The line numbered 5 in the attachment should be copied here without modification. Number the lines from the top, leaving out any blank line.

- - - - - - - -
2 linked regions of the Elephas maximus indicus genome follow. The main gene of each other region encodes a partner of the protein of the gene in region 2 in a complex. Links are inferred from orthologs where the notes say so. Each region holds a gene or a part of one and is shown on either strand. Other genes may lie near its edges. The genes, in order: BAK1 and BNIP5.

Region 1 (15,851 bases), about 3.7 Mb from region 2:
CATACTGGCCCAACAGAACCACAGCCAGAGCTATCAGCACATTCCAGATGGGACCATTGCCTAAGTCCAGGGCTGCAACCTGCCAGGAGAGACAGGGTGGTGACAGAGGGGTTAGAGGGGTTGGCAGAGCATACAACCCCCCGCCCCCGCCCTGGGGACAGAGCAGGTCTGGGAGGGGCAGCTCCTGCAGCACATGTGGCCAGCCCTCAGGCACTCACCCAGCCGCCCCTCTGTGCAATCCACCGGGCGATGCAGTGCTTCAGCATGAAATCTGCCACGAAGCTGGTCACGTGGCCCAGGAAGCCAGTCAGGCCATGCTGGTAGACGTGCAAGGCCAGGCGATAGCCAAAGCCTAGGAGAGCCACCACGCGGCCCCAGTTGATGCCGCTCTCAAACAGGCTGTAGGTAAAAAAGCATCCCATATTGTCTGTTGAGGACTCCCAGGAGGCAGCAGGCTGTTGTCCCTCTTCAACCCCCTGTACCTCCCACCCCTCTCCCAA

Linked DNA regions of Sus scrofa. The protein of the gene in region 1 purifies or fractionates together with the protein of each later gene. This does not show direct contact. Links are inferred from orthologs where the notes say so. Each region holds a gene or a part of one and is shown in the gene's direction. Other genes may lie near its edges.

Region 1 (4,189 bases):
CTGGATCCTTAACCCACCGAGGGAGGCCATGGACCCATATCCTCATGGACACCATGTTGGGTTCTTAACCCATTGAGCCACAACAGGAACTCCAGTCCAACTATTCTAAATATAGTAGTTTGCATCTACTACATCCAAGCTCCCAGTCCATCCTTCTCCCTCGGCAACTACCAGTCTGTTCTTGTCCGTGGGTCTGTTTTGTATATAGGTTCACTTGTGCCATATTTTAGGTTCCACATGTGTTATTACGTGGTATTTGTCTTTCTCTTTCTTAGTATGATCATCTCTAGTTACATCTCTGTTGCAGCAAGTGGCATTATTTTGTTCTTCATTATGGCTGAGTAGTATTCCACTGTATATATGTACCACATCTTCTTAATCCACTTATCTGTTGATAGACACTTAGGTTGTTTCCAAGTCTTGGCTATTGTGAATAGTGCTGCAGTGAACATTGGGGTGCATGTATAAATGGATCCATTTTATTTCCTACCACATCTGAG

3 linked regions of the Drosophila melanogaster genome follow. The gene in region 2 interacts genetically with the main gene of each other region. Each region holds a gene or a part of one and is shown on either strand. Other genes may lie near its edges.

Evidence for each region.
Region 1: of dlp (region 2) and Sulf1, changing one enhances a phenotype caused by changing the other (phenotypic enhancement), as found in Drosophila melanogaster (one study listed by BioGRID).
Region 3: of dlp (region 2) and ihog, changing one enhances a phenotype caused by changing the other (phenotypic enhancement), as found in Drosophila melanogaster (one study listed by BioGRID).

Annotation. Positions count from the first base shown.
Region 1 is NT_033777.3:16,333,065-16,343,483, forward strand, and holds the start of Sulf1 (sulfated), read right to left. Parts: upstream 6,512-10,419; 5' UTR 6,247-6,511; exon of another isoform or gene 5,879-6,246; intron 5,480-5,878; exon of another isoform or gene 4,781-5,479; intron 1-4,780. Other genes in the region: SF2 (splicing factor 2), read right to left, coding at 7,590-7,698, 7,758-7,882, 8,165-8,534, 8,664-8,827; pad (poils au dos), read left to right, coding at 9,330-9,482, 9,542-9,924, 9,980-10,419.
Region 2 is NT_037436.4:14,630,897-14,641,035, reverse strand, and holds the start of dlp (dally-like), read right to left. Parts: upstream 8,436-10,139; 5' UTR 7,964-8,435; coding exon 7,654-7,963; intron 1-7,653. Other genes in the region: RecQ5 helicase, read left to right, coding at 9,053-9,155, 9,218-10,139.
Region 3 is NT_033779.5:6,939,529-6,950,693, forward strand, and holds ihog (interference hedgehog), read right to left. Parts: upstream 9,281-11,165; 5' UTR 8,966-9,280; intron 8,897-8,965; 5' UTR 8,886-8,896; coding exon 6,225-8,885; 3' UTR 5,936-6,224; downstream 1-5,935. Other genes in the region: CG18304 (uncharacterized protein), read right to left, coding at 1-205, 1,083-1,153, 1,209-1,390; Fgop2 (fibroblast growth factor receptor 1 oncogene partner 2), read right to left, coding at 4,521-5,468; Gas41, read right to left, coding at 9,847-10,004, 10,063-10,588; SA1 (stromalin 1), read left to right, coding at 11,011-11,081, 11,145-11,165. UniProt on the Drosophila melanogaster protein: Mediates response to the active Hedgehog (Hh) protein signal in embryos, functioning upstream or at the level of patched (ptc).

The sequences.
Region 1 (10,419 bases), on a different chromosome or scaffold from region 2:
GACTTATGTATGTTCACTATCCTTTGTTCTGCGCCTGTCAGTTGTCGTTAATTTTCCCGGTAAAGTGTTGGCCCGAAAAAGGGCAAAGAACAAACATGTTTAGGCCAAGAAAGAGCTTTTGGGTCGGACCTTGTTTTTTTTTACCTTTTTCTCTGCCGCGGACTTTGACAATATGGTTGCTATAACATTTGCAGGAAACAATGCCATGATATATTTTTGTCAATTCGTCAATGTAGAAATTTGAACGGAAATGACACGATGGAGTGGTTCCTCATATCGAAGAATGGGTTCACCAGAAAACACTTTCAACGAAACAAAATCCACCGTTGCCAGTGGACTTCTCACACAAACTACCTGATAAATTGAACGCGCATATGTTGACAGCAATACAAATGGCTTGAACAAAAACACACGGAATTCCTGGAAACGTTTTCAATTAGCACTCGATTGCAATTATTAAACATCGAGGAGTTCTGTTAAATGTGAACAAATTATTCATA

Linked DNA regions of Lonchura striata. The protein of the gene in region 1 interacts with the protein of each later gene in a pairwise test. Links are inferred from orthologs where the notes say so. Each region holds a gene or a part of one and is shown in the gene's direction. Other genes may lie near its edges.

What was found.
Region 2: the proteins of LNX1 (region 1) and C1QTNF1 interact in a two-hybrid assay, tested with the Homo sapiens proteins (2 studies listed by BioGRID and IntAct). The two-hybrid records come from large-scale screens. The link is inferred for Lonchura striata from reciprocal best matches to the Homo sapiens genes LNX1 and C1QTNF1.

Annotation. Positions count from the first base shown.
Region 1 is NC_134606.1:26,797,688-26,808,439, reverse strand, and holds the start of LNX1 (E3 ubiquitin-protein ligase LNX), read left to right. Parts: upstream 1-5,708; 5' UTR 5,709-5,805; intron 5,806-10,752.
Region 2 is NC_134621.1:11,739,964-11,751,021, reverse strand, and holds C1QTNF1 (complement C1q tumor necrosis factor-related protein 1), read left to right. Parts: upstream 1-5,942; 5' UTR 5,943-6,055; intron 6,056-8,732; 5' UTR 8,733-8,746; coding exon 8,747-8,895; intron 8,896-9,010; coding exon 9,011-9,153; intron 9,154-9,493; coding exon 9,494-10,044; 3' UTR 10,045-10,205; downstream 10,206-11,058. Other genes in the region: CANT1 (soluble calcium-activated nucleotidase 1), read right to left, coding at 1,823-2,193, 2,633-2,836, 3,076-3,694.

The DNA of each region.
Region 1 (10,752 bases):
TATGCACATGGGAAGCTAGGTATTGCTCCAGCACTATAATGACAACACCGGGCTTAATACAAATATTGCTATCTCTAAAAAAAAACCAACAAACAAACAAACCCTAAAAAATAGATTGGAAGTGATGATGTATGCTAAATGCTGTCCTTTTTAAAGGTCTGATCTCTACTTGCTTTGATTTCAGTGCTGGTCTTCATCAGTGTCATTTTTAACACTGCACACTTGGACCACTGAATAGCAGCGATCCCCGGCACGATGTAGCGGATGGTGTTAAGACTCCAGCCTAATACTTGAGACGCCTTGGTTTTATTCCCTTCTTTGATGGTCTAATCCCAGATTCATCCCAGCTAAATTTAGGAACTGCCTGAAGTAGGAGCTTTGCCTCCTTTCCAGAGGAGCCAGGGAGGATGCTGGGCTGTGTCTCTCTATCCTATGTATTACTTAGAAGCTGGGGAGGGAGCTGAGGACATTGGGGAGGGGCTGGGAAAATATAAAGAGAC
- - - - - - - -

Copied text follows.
Region 1 (4,189 bases):